Welcome to Bosnia
For us it is a harsh arrival -- Jennifer’s bags, along with those of a dozen other passengers, have been lost (and will stay lost for four days). Our flight was late in arriving, and Captain Gator, the young and dapper information officer whose charge it is to watch over us, tells us that the brigadier general with whom we were supposed to catch a ride didn’t want to risk the bad weather that is closing in, so he had headed back to the base in Banja Luka. Gator tells us we have a six-hour drive ahead. I tell myself it’s just part of the job; I’ve already been traveling for two days, and now I will be getting in a jeep for six hours on icy mountainous roads. I’m aching. And I’m starving. But Gator suggests it’s best if we wait to eat until we arrive and offers me a thermos of Nescafé.
On the base in Banja Luka, we’re shown to our quarters -- not bad, but definitely no Hyatt. There is only a space heater, which either is too hot or is freezing; plus, I neglected to listen to Douglas Adam’s sage advice in The Hitchhikers Guide to the Galaxy: “A towel is about the most massively useful thing an interstellar hitchhiker can have.” Instead, I use a sweatshirt for the next three days. At 3 a.m. I’m awake; the 10-hour time difference is messing with my circadian rhythms, and it’s game-over for sleep.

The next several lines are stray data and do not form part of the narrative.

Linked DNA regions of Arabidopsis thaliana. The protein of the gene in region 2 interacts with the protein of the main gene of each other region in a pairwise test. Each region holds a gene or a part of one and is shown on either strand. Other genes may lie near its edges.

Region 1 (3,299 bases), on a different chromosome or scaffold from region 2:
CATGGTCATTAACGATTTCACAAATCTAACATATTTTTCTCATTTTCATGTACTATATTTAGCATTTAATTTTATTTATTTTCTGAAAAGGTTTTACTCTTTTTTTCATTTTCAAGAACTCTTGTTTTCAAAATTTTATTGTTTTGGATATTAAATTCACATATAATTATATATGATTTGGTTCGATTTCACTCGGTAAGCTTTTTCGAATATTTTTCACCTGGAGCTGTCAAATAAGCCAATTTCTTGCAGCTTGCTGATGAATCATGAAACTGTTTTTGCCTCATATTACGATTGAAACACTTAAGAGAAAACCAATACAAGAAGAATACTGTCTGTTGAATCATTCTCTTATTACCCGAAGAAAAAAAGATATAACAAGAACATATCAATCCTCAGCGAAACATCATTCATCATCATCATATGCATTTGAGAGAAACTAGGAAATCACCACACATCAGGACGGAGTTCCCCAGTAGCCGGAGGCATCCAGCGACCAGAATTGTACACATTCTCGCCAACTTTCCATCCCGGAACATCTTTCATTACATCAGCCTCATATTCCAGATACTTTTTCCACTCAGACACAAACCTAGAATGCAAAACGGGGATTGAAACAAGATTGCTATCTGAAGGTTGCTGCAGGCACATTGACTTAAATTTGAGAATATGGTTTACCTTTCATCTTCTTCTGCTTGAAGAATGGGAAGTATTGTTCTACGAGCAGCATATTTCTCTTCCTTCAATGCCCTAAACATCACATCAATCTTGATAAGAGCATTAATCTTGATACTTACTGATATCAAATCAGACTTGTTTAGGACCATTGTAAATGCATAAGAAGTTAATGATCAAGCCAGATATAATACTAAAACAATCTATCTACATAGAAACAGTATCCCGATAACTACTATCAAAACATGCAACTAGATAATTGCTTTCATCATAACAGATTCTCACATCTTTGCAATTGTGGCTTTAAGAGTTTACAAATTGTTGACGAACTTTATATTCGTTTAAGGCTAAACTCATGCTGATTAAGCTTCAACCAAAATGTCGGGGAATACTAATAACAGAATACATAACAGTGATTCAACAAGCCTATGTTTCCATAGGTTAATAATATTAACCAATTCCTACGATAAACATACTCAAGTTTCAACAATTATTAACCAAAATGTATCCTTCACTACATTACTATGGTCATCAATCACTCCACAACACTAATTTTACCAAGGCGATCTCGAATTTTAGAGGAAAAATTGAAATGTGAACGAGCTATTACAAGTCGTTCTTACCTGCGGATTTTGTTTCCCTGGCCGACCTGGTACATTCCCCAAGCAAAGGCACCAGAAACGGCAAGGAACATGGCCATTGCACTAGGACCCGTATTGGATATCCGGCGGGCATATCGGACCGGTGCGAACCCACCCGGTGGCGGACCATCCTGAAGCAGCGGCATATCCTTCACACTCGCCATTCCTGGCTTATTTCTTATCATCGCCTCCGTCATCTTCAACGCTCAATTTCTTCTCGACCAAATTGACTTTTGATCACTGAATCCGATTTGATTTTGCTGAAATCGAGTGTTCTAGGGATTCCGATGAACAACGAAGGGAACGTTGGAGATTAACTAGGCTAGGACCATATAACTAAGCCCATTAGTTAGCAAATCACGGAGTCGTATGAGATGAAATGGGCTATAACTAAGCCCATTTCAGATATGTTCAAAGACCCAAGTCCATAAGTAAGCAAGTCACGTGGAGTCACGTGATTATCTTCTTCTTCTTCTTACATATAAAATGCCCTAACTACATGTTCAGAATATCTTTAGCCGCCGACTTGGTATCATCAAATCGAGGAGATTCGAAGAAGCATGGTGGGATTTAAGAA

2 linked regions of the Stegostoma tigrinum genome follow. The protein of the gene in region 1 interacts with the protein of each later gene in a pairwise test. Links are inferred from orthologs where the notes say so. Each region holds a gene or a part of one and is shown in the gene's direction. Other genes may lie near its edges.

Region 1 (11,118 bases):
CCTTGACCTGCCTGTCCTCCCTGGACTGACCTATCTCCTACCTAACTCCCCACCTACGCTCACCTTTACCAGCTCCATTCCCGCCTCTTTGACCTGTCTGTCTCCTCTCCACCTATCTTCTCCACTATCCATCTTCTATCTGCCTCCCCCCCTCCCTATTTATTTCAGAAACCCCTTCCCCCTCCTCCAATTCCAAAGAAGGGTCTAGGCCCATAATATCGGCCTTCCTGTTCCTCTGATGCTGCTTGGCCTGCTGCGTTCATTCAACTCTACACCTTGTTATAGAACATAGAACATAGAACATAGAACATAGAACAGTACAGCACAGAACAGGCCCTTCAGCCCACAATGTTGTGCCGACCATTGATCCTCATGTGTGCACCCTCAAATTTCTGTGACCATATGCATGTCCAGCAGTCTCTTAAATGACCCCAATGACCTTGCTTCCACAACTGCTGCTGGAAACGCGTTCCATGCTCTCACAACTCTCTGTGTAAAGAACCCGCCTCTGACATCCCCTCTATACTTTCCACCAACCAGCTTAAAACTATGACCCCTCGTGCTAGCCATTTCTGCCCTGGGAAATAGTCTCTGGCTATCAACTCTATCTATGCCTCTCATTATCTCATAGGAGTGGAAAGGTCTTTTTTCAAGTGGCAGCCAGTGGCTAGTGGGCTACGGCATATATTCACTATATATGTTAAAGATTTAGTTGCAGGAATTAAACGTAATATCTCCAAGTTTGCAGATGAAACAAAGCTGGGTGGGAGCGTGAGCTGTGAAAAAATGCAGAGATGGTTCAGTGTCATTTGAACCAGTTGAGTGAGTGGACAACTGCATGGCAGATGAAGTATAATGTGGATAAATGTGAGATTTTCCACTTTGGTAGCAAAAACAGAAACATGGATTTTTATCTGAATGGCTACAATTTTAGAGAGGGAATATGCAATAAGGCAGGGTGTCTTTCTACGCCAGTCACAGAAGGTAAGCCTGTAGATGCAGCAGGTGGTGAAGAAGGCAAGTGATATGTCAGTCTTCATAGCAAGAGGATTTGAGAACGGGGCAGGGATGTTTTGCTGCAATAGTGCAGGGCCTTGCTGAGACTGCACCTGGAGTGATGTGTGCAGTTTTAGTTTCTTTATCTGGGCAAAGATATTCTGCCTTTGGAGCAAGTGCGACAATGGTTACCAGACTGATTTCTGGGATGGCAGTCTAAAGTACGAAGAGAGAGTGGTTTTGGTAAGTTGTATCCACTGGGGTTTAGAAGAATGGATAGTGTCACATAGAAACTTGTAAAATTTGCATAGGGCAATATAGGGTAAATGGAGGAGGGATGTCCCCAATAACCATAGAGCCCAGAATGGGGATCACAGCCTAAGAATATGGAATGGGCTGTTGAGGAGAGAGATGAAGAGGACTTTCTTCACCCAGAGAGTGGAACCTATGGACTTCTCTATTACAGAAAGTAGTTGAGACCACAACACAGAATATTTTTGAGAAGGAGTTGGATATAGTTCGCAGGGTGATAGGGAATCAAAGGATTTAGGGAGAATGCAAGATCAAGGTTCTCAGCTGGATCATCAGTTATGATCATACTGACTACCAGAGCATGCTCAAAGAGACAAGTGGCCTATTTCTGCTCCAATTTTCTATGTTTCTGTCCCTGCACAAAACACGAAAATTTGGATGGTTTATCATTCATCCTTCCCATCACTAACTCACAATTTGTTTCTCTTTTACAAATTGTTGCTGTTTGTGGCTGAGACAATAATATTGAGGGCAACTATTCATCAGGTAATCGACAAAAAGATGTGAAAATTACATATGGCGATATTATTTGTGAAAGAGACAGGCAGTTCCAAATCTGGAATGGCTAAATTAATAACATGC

When morning’s light finally comes, I’m ensconced in another bubble, a British base in the mountains of Bosnia. It’s snowing and freezing, but the blanket of fresh white is beautiful. The British have set up base in an old metal factory. It’s a hulking, cavernous place that was taken over by NATO as part of the Dayton Peace Agreement that put an end to the fighting in 1995. EUFOR pays rent, and it’s unlikely the factory would be working anyway; few in Bosnia are. “We’re not leaving,” says Gator. “Dayton powers give us the right to stay, and this base is critical for our mission, ensuring the safety and security of the people of Bosnia.” Although this is a British base, it has taken on more of a Nepalese air. That’s because the bulk of the forces here are Ghurka soldiers. The Ghurka are elite Nepalese soldiers who unified several kingdoms in Nepal in the eighth century. When the British colonized Nepal, they found the Ghurka impressive and disciplined soldiers and made them a staple of the Royal army. The Ghurka maintain their culture in their own battalions, and it just so happens that the battalion assigned to Bosnia for the next six months is Ghurka. It’s especially interesting to see the bond between the Ghurka soldiers and the British officers who work alongside them. Several of the British officers are fluent in Nepalese, and I have to get used to hearing Londoners switching between the Queen’s English and Nepalese. Nighttime is my favorite time because every night is a different kind of Ghurka curry (they have their own chefs), and when I’m hungry from a day of shooting in the cold, the mélange of spices and lamb curry tastes especially delicious. I make friends with one officer, Hitman Gurung, who tells me that I will need more information than his name if I need to find him again because there are a half-dozen soldiers with the same name.